Home > .NET, Fun, General Software Development, Refactoring, Software Development > Can you find the bug in this code? (THE FIX)

Can you find the bug in this code? (THE FIX)

Thanks to everyone for contributing!  It was really neat to read everyone’s ideas and see the discussion and review (talking about code is always fun!).  Here is a summary of responses and the “fixed” code. 

If you are interested in the original problem, go here.

 

@drakiula: The idea with the Response.Redirect is that it will stop processing so the else is not needed on line 23.

@JV: Yes, this code could definitely be refactored! 🙂
And your suggestion would squish the bug.

@rajbk: Nice. Yes, the ThreadAbortException is definitely part of the bug but I don’t think the Redirect(url, false) is the best way to go.

@Basgun: Changing line 17-23 as you suggest would make it cleaner but wouldn’t fix the bug.

@cibrax,Lee:  Nice. Yes, the ThreadAbortException will cause the catch to fire everytime and redirect the user to the same page.

@Thomas Eyde: Nice. Yes, the refactoring into separate responsibilities would make it much cleaner and also would somewhat inadvertently fix the bug since the redirect would happen outside the catch.

@Zack Jones:  Nice suggestions.  Thanks!

@Hosam Kamel: Yes, good point – there are several ways those method calls could fail (lots of encryption and authentication done within them) so the catch is there as a simple default “then send them here”.

Summary:

If you call Response.Redirect(string) or Response.Redirect(string, true), it will throw a ThreadAbortException.  So if you do the redirect inside a generic try/catch then your catch will fail everytime.  As pointed out by several people above, the code could be refactored so the responsibilities are separated out – this means that the Redirect should probably only be done in one place which would mitigate the issue.

I was surprised to see that Response.Redirect throws this exception especially since this exception is not thrown up the Application_Error event so some “magic” must happen within ASP.NET to issue the HTTP location header but not allow the exception to continue as a real exception.  This seems like a misuse of exceptions since a Response.Redirect is hardly an “exceptional” case and in many applications happens somewhere on every page!
That said, it is reasonable to see how Microsoft uses this mechanism to prevent further execution in the page.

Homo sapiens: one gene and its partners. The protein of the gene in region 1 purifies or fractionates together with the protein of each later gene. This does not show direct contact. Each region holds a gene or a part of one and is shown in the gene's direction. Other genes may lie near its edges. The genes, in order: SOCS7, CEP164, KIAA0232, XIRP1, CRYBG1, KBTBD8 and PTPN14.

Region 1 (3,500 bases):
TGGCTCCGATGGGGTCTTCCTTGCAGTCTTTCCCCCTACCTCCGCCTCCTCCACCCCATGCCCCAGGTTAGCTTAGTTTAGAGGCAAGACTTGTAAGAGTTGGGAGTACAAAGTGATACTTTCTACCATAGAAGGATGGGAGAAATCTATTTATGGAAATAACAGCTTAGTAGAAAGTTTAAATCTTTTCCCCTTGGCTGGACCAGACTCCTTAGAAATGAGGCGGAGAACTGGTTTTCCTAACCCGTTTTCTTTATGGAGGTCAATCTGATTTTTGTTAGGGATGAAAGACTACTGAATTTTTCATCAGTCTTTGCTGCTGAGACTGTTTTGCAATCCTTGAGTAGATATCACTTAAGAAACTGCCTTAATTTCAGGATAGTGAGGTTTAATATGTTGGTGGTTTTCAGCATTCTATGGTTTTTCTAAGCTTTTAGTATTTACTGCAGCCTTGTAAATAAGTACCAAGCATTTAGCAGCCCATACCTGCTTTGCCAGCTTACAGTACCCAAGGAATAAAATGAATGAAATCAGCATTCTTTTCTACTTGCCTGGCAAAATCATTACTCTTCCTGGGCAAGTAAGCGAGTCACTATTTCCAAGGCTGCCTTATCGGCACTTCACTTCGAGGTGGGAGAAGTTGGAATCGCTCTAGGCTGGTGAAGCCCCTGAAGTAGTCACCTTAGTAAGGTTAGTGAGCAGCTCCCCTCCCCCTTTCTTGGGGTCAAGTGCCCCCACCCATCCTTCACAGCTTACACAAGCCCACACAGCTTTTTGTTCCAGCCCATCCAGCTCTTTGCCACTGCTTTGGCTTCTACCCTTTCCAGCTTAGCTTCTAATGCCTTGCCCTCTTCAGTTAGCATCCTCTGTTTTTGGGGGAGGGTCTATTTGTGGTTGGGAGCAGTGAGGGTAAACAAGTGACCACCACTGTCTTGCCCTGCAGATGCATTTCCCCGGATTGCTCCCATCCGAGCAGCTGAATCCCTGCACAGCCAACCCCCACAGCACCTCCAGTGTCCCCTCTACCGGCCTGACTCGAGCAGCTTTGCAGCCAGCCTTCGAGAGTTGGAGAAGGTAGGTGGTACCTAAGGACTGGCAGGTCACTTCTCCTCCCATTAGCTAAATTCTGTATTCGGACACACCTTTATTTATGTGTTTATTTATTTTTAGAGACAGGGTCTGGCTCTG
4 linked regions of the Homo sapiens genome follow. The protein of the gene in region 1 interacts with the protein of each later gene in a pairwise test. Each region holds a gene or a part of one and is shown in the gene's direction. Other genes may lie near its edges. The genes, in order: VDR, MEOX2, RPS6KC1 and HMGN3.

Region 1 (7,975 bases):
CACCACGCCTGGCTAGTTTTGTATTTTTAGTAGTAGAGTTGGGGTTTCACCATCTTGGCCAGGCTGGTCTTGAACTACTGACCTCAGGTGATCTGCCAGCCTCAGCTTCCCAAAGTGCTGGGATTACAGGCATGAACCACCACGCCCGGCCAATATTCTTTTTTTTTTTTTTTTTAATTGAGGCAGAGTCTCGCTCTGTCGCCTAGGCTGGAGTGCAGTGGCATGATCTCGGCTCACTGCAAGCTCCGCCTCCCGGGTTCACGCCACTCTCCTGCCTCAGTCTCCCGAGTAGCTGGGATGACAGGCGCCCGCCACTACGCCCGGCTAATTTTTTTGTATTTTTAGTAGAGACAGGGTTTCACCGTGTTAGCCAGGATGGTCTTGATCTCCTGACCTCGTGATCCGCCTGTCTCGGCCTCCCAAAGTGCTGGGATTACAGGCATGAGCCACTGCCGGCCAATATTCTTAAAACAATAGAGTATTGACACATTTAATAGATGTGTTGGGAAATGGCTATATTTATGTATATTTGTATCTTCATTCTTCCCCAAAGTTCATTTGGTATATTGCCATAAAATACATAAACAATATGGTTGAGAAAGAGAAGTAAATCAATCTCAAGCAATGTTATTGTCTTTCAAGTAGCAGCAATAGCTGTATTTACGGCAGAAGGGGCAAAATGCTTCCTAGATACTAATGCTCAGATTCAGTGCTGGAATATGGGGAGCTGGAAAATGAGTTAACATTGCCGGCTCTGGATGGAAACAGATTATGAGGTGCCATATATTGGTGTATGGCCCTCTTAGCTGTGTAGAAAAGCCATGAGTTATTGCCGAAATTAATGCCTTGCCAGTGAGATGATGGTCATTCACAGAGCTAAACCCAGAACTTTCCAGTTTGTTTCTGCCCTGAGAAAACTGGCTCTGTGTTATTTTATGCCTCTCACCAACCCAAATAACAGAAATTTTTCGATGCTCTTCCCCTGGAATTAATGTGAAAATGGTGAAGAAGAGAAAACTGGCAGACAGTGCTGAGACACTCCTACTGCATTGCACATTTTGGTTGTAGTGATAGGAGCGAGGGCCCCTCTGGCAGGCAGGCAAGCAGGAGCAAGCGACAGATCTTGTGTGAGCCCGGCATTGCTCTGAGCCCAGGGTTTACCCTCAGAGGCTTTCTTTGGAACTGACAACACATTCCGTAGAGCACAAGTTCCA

Either way, it is a good gotcha to remember!

Here is the “fixed” code:  (although this could still be seriously refactored)

01: private void Page_Load(object sender, EventArgs e)
02: {
03: string redirectUrl = null;
04: try

05: {

06:     AuthenticationInfo authenticationInfo = GetAuthenticationInfo(Request.QueryString[“t”]);

07:     Authenticator authenticator = new Authenticator(new LoginProvider());

08:     AuthenticationStatus authenticationStatus = authenticator.Authenticate(authenticationInfo);

09:     if (authenticationStatus.Authenticated)

10:     {

11:         IUser user =

12:             BLUser.Load(authenticationInfo.UserName, authenticationInfo.OrganizationCode, aut
henticationInfo.DomainId);

13:         user.SetNewSessionId();

14:         AuthenticationTokenParser authenticationTokenParser = new AuthenticationTokenParser();

15:         string authenticationToken = authenticationTokenParser.Create(user.UserName, user.OrganizationId,

user.DomainId);

16:         FormsAuthentication.SetAuthCookie(authenticationToken, true);

04:         redirectUrl = FormsAuthentication.GetRedirectUrl(authenticationToken, true);

04:     }

16: }

17: catch

18: {

19:     // If anything goes wrong (encryption error, etc) then just let it fall through to the redirect.

20: }

21: if (redirectUrl == null || redirectUrl.Trim().Length == 0)

22: {

23:     redirectUrl = “~/Home.aspx”;

24: }

25: // NOTE: If you do the Redirect inside the try/catch it will get a ThreadAbortException!

26: Response.Redirect(redirectUrl, true);

27: }

 

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  1. AndrewSeven
    March 26, 2008 at 6:54 pm

    How else would you want to tear down the thread?

    Would you want to always complete processing after calling redirect?

    The interaction of the thread abort exception and Application_Error is affected by the catch where you don’t throw.
    On older sites where I logged all errors from app_error, I had to check for and ignore thread aborts.

  2. thycotic
    April 1, 2008 at 2:49 am

    I guess the model is reasonable given the requirements – as you say “how else would you do it …”. It still feels a little icky though – exceptions are for exceptional circumstances – I don’t think redirects count as they are used very frequently in normal page processing. Seems like there should be some other mechanism baked into ASP.NET to handle this situation.

    Either way, it is a good gotcha to be aware of…

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